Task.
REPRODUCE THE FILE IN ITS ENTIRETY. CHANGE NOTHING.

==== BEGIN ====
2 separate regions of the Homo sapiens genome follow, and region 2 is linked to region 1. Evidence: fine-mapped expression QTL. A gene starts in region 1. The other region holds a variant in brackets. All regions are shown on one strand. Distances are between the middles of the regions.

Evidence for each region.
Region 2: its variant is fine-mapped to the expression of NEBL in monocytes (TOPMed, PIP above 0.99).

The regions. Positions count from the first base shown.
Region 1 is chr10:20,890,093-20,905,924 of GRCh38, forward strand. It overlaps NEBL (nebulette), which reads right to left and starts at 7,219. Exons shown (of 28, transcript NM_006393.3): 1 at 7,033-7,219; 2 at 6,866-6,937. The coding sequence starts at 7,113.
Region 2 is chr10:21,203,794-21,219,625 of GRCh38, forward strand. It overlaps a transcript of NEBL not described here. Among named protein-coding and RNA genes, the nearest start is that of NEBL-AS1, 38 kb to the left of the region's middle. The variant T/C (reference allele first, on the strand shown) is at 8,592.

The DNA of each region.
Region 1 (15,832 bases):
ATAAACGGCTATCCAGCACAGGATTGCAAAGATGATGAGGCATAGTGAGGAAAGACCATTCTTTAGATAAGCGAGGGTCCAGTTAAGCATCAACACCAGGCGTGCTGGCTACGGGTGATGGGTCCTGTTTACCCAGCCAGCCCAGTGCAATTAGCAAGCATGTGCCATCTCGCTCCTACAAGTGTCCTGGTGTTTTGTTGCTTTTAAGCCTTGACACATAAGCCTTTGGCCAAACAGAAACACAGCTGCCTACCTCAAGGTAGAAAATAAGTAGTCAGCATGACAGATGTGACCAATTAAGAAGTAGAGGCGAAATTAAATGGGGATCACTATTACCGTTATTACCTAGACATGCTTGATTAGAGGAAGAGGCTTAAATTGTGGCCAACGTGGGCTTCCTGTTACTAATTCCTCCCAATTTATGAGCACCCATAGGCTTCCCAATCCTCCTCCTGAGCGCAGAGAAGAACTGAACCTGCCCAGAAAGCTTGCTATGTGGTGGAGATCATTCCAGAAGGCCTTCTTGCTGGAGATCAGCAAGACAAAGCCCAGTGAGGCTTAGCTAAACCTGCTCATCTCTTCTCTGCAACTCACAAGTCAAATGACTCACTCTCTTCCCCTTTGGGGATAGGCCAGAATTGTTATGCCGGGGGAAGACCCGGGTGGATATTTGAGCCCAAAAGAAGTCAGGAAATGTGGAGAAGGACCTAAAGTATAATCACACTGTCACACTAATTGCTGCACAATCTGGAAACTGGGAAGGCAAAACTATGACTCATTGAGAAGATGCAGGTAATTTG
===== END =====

2 separate regions of the Homo sapiens genome follow, and region 2 is linked to region 1. Evidence: fine-mapped expression QTL. A gene starts in region 1. The other region holds a variant in brackets. All regions are shown on one strand. Distances are between the middles of the regions.

Evidence for each region.
Region 2: its variant is fine-mapped to the expression of NEBL in monocytes (TOPMed, PIP above 0.99).

The regions. Positions count from the first base shown.
Region 1 is chr10:20,890,093-20,905,924 of GRCh38, forward strand. It overlaps NEBL (nebulette), which reads right to left and starts at 7,219. Exons shown (of 28, transcript NM_006393.3): 1 at 7,033-7,219; 2 at 6,866-6,937. The coding sequence starts at 7,113.
Region 2 is chr10:21,203,794-21,219,625 of GRCh38, forward strand. It overlaps a transcript of NEBL not described here. Among named protein-coding and RNA genes, the nearest start is that of NEBL-AS1, 38 kb to the left of the region's middle. The variant T/C (reference allele first, on the strand shown) is at 8,592.

The DNA of each region.
Region 1 (15,832 bases):
ATAAACGGCTATCCAGCACAGGATTGCAAAGATGATGAGGCATAGTGAGGAAAGACCATTCTTTAGATAAGCGAGGGTCCAGTTAAGCATCAACACCAGGCGTGCTGGCTACGGGTGATGGGTCCTGTTTACCCAGCCAGCCCAGTGCAATTAGCAAGCATGTGCCATCTCGCTCCTACAAGTGTCCTGGTGTTTTGTTGCTTTTAAGCCTTGACACATAAGCCTTTGGCCAAACAGAAACACAGCTGCCTACCTCAAGGTAGAAAATAAGTAGTCAGCATGACAGATGTGACCAATTAAGAAGTAGAGGCGAAATTAAATGGGGATCACTATTACCGTTATTACCTAGACATGCTTGATTAGAGGAAGAGGCTTAAATTGTGGCCAACGTGGGCTTCCTGTTACTAATTCCTCCCAATTTATGAGCACCCATAGGCTTCCCAATCCTCCTCCTGAGCGCAGAGAAGAACTGAACCTGCCCAGAAAGCTTGCTATGTGGTGGAGATCATTCCAGAAGGCCTTCTTGCTGGAGATCAGCAAGACAAAGCCCAGTGAGGCTTAGCTAAACCTGCTCATCTCTTCTCTGCAACTCACAAGTCAAATGACTCACTCTCTTCCCCTTTGGGGATAGGCCAGAATTGTTATGCCGGGGGAAGACCCGGGTGGATATTTGAGCCCAAAAGAAGTCAGGAAATGTGGAGAAGGACCTAAAGTATAATCACACTGTCACACTAATTGCTGCACAATCTGGAAACTGGGAAGGCAAAACTATGACTCATTGAGAAGATGCAGGTAATTTG